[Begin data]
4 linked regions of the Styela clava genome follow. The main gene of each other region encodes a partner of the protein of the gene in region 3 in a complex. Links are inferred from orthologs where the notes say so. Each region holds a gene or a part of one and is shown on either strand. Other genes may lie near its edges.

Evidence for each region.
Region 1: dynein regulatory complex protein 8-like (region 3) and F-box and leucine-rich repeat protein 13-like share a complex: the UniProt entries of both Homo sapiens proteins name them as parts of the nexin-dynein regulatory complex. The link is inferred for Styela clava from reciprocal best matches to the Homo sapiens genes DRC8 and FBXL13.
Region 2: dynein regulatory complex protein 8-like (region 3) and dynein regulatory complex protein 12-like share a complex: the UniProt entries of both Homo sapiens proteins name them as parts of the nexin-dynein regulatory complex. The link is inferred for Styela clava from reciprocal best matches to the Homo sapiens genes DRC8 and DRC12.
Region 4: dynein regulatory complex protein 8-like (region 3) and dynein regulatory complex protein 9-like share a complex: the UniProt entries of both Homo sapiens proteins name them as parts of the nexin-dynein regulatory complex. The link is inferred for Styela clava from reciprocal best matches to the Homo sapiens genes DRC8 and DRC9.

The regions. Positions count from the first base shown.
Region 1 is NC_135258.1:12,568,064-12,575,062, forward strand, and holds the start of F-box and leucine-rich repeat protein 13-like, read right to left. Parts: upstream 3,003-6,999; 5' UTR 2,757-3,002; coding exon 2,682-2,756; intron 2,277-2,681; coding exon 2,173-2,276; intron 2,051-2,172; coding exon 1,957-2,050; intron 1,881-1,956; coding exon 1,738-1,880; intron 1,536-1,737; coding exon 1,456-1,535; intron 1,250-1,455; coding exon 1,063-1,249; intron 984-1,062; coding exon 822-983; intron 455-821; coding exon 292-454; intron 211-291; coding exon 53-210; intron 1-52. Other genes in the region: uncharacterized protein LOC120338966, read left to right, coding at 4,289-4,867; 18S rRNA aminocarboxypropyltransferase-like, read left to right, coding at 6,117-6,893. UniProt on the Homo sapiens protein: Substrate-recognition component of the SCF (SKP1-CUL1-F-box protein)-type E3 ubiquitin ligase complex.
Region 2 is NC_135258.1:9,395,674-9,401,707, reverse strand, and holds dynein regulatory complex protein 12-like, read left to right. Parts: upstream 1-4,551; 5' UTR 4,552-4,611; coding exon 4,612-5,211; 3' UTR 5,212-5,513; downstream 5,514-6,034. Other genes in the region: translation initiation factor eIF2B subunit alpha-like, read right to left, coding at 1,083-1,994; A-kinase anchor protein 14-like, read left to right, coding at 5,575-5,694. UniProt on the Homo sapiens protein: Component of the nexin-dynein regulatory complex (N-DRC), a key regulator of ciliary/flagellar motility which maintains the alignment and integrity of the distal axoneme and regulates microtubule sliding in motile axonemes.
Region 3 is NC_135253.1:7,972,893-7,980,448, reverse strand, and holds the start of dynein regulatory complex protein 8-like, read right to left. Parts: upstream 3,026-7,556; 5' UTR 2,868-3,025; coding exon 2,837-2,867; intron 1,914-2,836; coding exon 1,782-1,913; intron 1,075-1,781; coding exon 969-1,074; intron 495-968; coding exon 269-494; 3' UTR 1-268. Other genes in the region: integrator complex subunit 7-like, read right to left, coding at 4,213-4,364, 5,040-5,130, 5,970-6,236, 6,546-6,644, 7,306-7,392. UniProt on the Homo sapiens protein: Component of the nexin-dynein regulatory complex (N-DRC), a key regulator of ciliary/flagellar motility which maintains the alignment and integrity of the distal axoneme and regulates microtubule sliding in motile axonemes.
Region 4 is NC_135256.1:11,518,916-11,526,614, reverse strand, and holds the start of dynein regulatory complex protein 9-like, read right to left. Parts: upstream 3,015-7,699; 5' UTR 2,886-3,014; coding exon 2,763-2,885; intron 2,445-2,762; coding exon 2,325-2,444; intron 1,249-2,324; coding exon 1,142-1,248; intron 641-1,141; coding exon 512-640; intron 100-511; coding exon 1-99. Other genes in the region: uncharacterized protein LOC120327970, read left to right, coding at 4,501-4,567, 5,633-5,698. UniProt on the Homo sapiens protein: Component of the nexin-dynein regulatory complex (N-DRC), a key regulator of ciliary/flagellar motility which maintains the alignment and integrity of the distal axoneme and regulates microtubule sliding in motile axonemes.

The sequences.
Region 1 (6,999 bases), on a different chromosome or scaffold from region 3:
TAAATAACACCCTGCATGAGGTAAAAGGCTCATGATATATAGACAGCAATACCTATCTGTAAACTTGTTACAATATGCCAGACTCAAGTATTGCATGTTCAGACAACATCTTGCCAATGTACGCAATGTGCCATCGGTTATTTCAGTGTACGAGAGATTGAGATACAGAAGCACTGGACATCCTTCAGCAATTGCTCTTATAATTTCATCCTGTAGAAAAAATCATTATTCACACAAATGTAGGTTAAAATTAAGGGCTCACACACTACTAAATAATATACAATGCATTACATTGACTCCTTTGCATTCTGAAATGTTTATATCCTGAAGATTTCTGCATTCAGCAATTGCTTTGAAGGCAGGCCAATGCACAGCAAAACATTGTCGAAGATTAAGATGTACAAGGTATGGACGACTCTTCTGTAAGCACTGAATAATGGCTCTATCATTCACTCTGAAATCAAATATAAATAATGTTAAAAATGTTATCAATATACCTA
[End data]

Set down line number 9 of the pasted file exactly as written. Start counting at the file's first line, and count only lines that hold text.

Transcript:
Region 3 is NC_135253.1:7,972,893-7,980,448, reverse strand, and holds the start of dynein regulatory complex protein 8-like, read right to left. Parts: upstream 3,026-7,556; 5' UTR 2,868-3,025; coding exon 2,837-2,867; intron 1,914-2,836; coding exon 1,782-1,913; intron 1,075-1,781; coding exon 969-1,074; intron 495-968; coding exon 269-494; 3' UTR 1-268. Other genes in the region: integrator complex subunit 7-like, read right to left, coding at 4,213-4,364, 5,040-5,130, 5,970-6,236, 6,546-6,644, 7,306-7,392. UniProt on the Homo sapiens protein: Component of the nexin-dynein regulatory complex (N-DRC), a key regulator of ciliary/flagellar motility which maintains the alignment and integrity of the distal axoneme and regulates microtubule sliding in motile axonemes.